One of the perks of working as Cabin Crew is to make a few extra Pounds from in-flight sales. Budget airlines such as EasyJet are particularly good for this and staff can get a real boost to their income if they sell a lot. But how do you maximise in-flight sales and make more commission?
You might also be interested in my post on sister website Lifeasabutterfly- ‘What is Airline Ancillary Revenue Management?’.
Types of things Cabin Crew Sell
There are four main ways that airlines seek to make profit outside of the money made from the sale of a ticket. These are:
-A la carte
-Frequent flier programmes
I won’t bog you down with the details of each of these money-making techniques in this post, but if you would like to know more, do check out my article- ‘What are the categories of airline ancillary revenue?’
Cabin Crew play an important role in a la carte sales. These are typically things such as food and drink, duty free items, scratch cards or other items sold onboard. This post gives a few more details on the things that Cabin Crew might sell- ‘Why do airlines use a la carte ancillary products?’.
How can Cain Crew maximise in-flight sales and commission?
There are a number of ways that Cabin Crew can maximise their in-flight sales and make more money from commission. I have outlined these below:
Crew sales training
Attend any relevant sales training. I cover this in my Online Diploma in Becoming Cabin Crew, so don’t worry if you’re not an expert- you can learn!
Crew product awareness
It is also important that you are familiar with the products that the airline sells onboard. I recommend that you try out some of the products that your airline sells and read the in-flight magasine during your breaks to familiarise yourself.
If you are familiar with the products you will be are more likely to do a good job selling them!
Make your passengers aware of what you are selling. Talk to them and tell them about it!
We are often incentivised to buy something when we see it. I encourage you to display appropriate onboard products in the galley or on the trolley top. This could include food and drinks, duty free items etc. This should be tailored to the specific flight and passenger type. For example, if there are a lot of children onboard then in-flight sales could be maximised by visiually displaying toys and sweets.
Use magasine images
When telling a passenger about a particular product direct them to the images found in the in-flight magasine, this helps further describe the product and can help you to maximise your in-flight sales!
Tailor products by route, passenger profile or time of day
Promote the products that you think are most appropriate for the route you are operating, the types of passengers onboard and the time of day. For example, alcohol is more likely to be popular in the evenings, whereas coffee is more likely to be sold in the mornings. Aspects such as this should be considered as a method to maximise in-flight sales and commission.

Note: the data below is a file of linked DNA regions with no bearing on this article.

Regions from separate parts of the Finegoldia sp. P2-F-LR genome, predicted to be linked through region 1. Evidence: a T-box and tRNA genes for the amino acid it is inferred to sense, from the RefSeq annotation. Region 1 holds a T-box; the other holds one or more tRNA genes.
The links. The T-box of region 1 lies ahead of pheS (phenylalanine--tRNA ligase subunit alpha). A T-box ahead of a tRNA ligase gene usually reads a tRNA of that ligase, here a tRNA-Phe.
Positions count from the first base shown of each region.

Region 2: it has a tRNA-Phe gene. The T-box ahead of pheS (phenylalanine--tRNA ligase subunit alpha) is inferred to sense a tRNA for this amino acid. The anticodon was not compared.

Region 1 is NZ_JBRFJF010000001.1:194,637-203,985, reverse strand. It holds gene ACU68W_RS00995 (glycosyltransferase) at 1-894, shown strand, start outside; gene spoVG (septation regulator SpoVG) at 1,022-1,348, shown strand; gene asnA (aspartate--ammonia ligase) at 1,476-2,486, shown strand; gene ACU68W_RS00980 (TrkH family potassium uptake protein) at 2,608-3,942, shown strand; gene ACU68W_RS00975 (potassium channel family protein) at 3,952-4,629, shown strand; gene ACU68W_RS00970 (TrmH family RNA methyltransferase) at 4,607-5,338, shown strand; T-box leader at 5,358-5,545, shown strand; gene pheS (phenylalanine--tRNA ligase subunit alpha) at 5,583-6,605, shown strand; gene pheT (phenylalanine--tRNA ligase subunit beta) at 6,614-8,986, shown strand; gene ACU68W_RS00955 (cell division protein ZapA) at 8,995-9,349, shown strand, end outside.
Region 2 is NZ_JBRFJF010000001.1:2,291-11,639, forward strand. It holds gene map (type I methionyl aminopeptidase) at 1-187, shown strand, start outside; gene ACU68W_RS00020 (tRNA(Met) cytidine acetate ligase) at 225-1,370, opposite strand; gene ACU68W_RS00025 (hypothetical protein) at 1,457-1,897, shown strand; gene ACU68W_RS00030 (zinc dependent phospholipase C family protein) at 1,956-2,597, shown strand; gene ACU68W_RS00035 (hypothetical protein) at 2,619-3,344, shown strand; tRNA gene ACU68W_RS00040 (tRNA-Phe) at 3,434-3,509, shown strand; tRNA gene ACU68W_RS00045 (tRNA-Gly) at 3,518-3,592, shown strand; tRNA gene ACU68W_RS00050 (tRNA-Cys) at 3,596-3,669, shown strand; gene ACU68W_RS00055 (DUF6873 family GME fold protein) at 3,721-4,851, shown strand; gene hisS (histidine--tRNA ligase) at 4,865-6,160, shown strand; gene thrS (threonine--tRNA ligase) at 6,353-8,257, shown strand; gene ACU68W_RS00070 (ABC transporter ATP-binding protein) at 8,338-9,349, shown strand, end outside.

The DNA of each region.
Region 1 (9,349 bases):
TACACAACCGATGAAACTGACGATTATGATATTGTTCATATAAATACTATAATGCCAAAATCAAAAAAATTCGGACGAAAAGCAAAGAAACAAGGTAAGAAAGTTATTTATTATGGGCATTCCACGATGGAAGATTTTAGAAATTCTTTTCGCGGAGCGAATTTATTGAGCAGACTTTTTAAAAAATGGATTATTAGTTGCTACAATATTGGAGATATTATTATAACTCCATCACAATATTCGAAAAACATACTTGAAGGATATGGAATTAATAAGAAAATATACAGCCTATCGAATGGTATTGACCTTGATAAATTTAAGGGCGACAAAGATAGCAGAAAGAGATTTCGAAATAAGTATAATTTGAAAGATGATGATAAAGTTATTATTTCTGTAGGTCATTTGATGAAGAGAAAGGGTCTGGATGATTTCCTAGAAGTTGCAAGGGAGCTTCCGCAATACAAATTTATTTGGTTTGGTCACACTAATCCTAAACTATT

Promote meal deals
You can ‘up-sell’ by offering bundled options such as meal deals. Customers love to get value for money, even if this might be more of a perception than a reality!
Show customers what you have on offer that is a little bit different or new. Some airlines, for example, will sell teddy bears or model airplanes with their branding on. These are only sold by the airline and can be desirable to the passenger because they are unique.
Problems with in-flight sales
Whilst selling products and services in-flight can be a great for making a bit of extra money through commission, you need to be careful not to over-do it! Here are some things to avoid
Sell, sell, sell
Some passengers just want to relax and enjoy their flight. If you push sales too much it might put customers off flying with that airline again.
Balance sales with service
There is a need to carefully balance selling with customer service. If service lacks, then passengers might not be willing to part with their cash as easily. So, don’t forget your customer service skills!
You might also be interested in my post- ‘What jobs can I do to help me get a job as Cabin Crew?‘
Only so much time on a flight
Another problem with in-flight sales is that there is a limited amount of time onboard a flight. This is a particular issue for short flights, when Cabin Crew might not have the ability to sell as much as they would like to. Follow the service structure, work as a team and get as much done as you can in the given time to maximise your in-flight sales (and your commission!).
So that sums up my top recommendations for how to maximise in-flight sales and make as much commission as possible. Do you have any experience of this? What are your suggestions? Drop your comments below!